How to Create Facebook Events Without Annoying Your Friends

It’s always nice to be included. That is, unless it’s a Facebook Event for a 20-piece recorder recital playing Nickleback’s greatest hits.Since Facebook added the ability to plan events and invite your friends a few years ago, it’s become one of the post popular online ways to organize get-togethers. It’s also a feature that pisses people off.

SEE ALSO: 20 Things Your Most Annoying Friends Do on Facebook

Are you part of the problem? Look at our tips above to learn how to be a more conscientious Facebook host.

What are your Facebook Event pet peeves? Let us know in the comments.

Photo via iStockPhoto, jgroup.

for more info: http://mashable.com/2013/01/31/facebook-events-annoying/

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Facebook Graph Search Will Find You The Perfect Date

A short film called “Online Now” appeared on the Internet last year. The film consists of a series of quick vignettes which create pretty great interpretation of how technology has invaded our lives. One of the scenes shows a young guy using Facebook to learn about a girl who recently went from “In a Relationship” to “Single”. By browsing her likes and interests he fakes a photo, learns about a band she’s into and ends up going on a date with her – all through Facebook. Had the new Facebook Graph Search been around when the filmmakers wrote this scene, it would have played out a little bit different.

I got access to Facebook Graph Search last week, and while messing around with some arbitrary search terms, I couldn’t stop thinking about “Online Now.” The film makes a great point: While social media is great for keeping in touch with friends and family, young people use it to easily, and sometimes dishonestly, browse for potential girlfriends and boyfriends. This idea is explained the best in “Social Network” when the fictional Mark Zuckerberg says, “Relationship status, interested in – this is what drives life in college.”

For more info: http://www.forbes.com/sites/mattmiller/2013/01/29/facebook-graph-search-date/

18 feb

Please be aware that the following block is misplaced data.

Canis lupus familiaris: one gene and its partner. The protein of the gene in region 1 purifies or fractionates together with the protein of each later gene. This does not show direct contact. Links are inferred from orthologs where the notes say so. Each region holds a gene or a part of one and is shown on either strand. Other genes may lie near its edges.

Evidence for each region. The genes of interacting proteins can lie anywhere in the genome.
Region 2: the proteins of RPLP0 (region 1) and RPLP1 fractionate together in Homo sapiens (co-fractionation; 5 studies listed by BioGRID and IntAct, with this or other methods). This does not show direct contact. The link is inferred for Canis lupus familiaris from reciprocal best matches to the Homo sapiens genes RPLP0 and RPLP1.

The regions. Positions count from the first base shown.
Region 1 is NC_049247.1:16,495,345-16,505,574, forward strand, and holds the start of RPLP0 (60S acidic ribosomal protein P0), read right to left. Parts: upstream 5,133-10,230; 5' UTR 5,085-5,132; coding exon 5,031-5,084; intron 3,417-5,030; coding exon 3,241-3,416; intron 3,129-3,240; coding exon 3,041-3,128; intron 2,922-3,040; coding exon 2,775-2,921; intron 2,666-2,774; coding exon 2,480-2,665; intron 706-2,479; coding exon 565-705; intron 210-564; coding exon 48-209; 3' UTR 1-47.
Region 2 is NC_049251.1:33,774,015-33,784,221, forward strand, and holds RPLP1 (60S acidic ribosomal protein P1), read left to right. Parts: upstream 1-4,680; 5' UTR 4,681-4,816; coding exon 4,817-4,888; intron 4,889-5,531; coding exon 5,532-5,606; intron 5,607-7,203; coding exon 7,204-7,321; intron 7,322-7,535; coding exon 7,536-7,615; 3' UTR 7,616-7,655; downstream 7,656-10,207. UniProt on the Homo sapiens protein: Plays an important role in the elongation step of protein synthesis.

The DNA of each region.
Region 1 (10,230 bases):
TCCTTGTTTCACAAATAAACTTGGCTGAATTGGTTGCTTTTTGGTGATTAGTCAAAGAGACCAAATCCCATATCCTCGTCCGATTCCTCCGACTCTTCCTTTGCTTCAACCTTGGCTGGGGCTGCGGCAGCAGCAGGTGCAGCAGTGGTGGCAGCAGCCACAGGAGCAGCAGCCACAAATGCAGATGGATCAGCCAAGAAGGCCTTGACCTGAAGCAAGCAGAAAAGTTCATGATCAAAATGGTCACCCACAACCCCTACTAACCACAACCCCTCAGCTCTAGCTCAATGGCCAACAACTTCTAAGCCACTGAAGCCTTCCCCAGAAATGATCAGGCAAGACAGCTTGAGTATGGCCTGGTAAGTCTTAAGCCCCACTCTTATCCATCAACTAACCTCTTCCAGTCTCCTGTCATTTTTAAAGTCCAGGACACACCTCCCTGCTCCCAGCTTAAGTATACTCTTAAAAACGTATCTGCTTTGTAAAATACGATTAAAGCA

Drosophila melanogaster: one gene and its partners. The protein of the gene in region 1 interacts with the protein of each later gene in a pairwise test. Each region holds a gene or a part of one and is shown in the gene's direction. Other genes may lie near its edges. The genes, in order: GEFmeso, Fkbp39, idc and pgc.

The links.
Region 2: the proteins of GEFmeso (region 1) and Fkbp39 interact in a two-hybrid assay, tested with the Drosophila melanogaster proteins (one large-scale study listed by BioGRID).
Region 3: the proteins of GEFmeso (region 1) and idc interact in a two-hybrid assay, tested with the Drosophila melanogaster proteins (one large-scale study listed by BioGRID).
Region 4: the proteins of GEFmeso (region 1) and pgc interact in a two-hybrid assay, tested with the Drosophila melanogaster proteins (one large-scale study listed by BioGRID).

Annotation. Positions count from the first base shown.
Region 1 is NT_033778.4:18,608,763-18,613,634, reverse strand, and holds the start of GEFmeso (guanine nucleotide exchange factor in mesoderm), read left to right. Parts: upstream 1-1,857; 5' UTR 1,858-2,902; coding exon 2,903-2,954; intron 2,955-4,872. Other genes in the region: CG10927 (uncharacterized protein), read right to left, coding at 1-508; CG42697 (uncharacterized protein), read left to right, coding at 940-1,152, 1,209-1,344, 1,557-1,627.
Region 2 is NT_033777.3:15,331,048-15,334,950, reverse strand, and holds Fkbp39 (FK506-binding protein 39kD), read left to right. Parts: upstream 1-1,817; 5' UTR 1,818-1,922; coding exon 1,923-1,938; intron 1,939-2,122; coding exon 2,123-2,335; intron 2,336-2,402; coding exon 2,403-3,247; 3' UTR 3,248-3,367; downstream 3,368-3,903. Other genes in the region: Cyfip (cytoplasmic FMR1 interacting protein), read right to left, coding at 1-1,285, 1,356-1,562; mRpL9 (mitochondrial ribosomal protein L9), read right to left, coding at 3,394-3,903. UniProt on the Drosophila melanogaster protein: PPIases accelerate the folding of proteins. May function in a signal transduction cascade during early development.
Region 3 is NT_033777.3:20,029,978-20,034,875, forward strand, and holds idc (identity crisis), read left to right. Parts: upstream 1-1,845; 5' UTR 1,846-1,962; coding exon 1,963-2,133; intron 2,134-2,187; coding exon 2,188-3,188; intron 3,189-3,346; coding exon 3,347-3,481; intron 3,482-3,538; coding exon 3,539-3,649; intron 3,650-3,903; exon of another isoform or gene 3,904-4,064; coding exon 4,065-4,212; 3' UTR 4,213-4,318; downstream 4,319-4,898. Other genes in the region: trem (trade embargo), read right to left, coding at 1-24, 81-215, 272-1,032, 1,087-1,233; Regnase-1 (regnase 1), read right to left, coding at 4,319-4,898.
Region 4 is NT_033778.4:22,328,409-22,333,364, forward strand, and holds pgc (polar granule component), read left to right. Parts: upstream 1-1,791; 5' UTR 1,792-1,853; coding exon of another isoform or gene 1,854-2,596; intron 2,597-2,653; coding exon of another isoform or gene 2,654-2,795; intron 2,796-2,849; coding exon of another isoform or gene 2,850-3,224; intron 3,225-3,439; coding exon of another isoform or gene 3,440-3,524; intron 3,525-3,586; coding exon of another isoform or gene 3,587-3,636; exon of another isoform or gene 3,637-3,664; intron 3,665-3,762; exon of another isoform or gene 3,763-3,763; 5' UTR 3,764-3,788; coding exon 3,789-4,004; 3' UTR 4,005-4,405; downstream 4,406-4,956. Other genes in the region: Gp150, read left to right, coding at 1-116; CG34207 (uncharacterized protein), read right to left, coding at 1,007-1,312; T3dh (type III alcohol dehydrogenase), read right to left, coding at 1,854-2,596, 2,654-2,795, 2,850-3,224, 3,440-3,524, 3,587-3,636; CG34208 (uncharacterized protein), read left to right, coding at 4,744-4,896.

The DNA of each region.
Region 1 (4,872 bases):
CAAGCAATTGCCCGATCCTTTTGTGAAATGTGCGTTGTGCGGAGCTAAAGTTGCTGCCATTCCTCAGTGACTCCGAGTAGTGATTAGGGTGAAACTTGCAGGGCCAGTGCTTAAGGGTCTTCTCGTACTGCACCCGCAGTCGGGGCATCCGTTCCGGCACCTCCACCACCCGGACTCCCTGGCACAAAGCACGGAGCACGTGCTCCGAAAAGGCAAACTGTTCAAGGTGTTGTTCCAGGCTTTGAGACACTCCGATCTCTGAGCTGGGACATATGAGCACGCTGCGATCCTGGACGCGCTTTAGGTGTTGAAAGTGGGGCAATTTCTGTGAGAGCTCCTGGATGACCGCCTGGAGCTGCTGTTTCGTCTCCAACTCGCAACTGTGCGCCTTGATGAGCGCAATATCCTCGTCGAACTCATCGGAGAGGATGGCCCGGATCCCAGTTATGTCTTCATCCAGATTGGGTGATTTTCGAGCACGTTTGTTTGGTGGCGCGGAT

How Many Facebook or LinkedIn Friends Do You Really Need?

Anybody who has spent more than a minute sweating over their online social networks needs an answer to this question. In fact when I began thinking about it I came across some pretty sad literature of young people shamed by their lack of Facebook friends.

Friends are important but I was thinking more about professional friends, colleagues, contacts. And asking myself: Is the emphasis on growing our network of connections blinding us to the value that people can bring to our careers?

for more info: http://goo.gl/vgG0L

7feb

Facebook Explains Why Vine Can’t Access Your Friends

Facebook has clarified its platform policies in response to the news that it has shut off friend-finding access to Twitter’s new video sharing app, Vine.

Within hours of Vine’s launch, the ability for users to find Facebook friends also using Vine disappeared. The move was not unlike a decision Twitter made in July to prevent Instagram users from continuing to find contacts using Twitter.

In a post on its Developer Blog, Facebook clarifies some of its platform policies. While not mentioning Vine by name, it’s clear this is the app the company is referring to when it writes:

For a much smaller number of apps that are using Facebook to either replicate our functionality or bootstrap their growth in a way that creates little value for people on Facebook, such as not providing users an easy way to share back to Facebook, we’ve had policies against this that we are further clarifying today

For more info: http://goo.gl/CZTyk

1 feb

How to Stop the Next Viral Facebook Post Outbreak

Citizens of Internetland: we are at war, and the enemy is a virus. Not the kind we’re used to hearing about, one that spreads via suspicious emails and turns our machines into mindless zombies for massive denial of service attacks, but one that is passed by human contact — specifically, posts on Facebook — and turns us into mindless zombies.

Monday’s outbreak of a fake privacy notice, one that urged users to claim back the copyright on their Facebook posts by making a declaration, was the last straw. Not only because it should have been blindingly obvious that this pseudo-legal babble was nonsense, but because the fake notice had done the rounds once already this year, back in July.

Luckily this one wasn’t a dangerous scam, like the Facebook post that claimed to offer free flights on Southwest but actually spammed your entire friend list, or the offer of a free iPad mini that got you to install a dubious app, or the “you’re tagged in a photo” honey trap. It was more of a chain letter, like the Facebook pricing scam.

For more info: http://mashable.com/2012/11/27/stop-fake-facebook-posts/

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